SINGAPORE - Three years ago, student Dayna Cheah went on an intertidal field trip to Pulau Hantu to observe the coral and other marine life in the area.
She was amazed to find that a small and urbanised country like Singapore could still sustain a vibrant marine life and ecosystem.
But a year later, on a trip to the nearby Sisters' Islands, Ms Cheah was "heartbroken" to see signs of mass coral bleaching in the reefs there.
The 19-year-old, a former National University of Singapore (NUS) High School of Mathematics and Science student, said: "(Pulau Hantu) sparked something in me, to see the resilience of our animals and marine life. But (the Sisters' Islands corals dying) is one image that has stayed with me every day throughout the last two years."
Ms Cheah is one of 41 undergraduates who received the Ministry of National Development Executive Development and Growth Exchange (MND Edge) scholarships on Friday (July 27).
She will be pursuing a degree in natural sciences at Britain's Cambridge University and will join the National Parks Board (NParks) after completing her studies.
A total of 55 people received MND Edge scholarships at a ceremony. Fourteen in-service staff received scholarships in the postgraduate category.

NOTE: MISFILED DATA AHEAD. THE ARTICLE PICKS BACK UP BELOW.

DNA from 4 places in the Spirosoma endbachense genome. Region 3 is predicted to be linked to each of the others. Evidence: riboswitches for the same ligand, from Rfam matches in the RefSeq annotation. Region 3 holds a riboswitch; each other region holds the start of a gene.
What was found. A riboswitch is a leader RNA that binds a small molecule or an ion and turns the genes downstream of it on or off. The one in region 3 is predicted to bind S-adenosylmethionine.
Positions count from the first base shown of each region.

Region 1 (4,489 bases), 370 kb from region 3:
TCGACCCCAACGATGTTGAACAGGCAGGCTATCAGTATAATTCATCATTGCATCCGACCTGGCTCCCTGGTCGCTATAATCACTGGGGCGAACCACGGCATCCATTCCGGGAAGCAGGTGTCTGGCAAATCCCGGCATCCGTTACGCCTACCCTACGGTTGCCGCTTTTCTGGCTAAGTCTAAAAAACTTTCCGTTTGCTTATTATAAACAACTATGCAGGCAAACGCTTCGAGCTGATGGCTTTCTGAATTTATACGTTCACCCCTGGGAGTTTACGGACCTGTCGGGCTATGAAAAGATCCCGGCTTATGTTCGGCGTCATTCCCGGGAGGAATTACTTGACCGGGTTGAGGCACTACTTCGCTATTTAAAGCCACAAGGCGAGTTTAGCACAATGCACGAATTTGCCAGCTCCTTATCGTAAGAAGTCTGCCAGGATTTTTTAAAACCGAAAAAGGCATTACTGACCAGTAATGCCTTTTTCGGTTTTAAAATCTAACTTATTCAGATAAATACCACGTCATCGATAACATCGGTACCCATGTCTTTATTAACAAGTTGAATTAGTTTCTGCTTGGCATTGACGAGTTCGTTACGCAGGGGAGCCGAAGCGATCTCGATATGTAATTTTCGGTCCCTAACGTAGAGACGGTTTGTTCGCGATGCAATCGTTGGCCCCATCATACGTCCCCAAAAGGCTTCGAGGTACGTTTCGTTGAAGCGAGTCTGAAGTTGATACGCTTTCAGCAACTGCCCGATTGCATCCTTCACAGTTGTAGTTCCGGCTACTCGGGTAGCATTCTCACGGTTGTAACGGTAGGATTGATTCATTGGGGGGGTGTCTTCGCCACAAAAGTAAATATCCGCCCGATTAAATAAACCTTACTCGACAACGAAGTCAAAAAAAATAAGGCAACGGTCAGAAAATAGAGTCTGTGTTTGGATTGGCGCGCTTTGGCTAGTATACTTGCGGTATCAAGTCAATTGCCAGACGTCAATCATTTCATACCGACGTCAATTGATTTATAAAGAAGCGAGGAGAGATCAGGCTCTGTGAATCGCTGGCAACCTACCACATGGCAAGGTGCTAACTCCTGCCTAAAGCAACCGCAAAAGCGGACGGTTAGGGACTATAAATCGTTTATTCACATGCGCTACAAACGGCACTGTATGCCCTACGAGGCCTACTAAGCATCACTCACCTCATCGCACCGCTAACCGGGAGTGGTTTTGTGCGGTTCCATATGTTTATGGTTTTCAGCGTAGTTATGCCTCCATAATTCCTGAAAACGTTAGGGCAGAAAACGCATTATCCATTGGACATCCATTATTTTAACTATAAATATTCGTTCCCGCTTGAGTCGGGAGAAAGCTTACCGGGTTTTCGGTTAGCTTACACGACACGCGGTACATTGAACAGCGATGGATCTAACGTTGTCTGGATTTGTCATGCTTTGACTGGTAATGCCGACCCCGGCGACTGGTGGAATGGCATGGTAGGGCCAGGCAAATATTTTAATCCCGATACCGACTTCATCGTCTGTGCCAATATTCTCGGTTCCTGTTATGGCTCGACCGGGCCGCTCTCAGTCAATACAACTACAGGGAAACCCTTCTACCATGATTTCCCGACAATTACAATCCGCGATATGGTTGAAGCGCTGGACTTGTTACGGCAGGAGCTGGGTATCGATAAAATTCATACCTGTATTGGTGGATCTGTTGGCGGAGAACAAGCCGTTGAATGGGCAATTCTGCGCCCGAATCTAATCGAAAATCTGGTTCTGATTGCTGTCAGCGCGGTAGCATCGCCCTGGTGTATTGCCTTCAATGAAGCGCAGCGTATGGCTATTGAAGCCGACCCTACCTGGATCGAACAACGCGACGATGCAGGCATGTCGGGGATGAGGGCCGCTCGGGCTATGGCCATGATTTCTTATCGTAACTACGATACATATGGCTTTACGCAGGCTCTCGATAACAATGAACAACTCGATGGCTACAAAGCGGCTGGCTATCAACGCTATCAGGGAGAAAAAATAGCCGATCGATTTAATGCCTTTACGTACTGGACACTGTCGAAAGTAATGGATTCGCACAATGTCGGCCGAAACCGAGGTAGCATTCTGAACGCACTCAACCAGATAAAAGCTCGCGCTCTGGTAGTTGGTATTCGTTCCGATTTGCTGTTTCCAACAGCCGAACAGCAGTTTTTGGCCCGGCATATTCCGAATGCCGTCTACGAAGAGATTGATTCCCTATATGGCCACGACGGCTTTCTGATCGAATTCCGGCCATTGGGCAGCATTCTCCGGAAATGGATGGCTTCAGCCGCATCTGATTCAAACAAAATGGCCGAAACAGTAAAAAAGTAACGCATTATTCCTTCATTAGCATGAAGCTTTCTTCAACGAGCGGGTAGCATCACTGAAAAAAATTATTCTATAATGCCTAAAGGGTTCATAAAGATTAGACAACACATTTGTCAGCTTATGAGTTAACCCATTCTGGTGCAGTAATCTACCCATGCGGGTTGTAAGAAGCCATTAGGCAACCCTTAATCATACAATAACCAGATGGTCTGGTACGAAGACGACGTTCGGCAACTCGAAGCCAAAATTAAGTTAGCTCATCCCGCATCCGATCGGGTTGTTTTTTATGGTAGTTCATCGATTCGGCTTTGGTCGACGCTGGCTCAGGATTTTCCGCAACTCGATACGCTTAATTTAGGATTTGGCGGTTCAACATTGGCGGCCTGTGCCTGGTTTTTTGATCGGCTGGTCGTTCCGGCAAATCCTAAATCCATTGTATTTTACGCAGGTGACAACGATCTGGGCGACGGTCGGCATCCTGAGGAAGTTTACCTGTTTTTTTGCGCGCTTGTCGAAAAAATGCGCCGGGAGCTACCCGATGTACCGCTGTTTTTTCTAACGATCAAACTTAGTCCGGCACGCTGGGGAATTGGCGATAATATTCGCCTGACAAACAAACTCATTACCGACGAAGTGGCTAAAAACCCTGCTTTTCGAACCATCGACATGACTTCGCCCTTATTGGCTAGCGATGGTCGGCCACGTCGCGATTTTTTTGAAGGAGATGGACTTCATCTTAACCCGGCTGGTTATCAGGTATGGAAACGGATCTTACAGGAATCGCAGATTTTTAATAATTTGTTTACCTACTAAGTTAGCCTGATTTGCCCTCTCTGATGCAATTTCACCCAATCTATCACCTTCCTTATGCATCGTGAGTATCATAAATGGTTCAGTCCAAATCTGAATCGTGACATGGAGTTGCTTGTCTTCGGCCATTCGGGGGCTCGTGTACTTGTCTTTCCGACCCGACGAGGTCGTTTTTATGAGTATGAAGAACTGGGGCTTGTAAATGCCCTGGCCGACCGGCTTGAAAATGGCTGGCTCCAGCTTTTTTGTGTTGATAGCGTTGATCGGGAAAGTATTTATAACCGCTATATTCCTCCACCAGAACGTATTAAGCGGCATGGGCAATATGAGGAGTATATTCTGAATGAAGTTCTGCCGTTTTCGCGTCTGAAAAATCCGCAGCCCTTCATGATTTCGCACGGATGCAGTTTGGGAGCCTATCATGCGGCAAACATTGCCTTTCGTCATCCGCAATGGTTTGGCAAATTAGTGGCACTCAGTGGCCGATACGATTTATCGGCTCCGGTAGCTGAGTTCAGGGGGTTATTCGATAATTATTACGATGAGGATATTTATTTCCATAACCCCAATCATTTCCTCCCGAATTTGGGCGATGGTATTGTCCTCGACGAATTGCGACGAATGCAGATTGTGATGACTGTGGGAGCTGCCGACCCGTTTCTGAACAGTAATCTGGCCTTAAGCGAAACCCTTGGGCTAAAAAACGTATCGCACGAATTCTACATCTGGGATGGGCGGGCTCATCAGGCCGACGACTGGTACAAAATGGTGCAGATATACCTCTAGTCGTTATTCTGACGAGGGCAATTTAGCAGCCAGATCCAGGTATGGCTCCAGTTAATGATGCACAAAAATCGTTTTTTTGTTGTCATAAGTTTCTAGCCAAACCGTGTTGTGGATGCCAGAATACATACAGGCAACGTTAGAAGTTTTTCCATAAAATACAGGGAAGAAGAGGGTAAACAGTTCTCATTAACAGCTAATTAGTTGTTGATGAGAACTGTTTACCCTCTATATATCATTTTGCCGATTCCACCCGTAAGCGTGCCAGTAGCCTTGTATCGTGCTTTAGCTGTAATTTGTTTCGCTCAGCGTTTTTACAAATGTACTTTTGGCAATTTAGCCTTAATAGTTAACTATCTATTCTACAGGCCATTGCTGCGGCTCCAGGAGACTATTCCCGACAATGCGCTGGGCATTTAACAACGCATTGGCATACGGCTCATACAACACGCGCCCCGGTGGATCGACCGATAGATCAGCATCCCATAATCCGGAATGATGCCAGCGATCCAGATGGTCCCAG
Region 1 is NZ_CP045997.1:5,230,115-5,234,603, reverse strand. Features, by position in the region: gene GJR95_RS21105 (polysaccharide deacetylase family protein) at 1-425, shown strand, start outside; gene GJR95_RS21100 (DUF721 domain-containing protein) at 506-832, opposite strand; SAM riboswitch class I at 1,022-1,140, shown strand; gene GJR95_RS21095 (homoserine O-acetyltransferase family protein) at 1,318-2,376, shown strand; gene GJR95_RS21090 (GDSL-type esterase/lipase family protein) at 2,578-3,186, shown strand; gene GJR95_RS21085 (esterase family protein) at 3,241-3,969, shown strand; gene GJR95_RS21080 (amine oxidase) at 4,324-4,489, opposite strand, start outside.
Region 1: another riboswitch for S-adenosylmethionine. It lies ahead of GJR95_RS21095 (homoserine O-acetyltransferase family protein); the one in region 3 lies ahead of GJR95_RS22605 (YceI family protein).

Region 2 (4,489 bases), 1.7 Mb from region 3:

The MND Edge scholarship programme is a joint talent development project offered by MND and its statutory boards. Scholarship recipients will join the statutory boards after they graduate.
"The balance between conservation (of the environment) and development (of the country) is delicate," said Ms Cheah. "I hope to help integrate the two so we can have a city in a jungle, and so people will actually know how to appreciate and interact with nature."
Addressing the scholarship recipients at the MND Auditorium in Maxwell Road, Minister for National Development and Second Minister for Finance Lawrence Wong said: "For some, Singapore may seem very built-up and well-developed... Nearly every inch of land is optimised, developed and planned for; is there any more space for development?
"The short answer is yes. With long-term planning, we are able to free up large parcels of land for future development... There is still much more that needs to be done."
Scholarship recipient Teo Ning Ginn, who will be reading environmental studies at NUS, has an interest in the efficiency and sustainability of local farms.
Ms Teo, 19, said: "When I do farming work and get to interact with plants and animals, I feel at peace. The satisfaction of eating something I grew myself is wonderful to me."
Ms Chan Yu An, also 19, who plans to study veterinary science, said: "I hope I will be able to manage issues relating to wildlife and livestock in Singapore."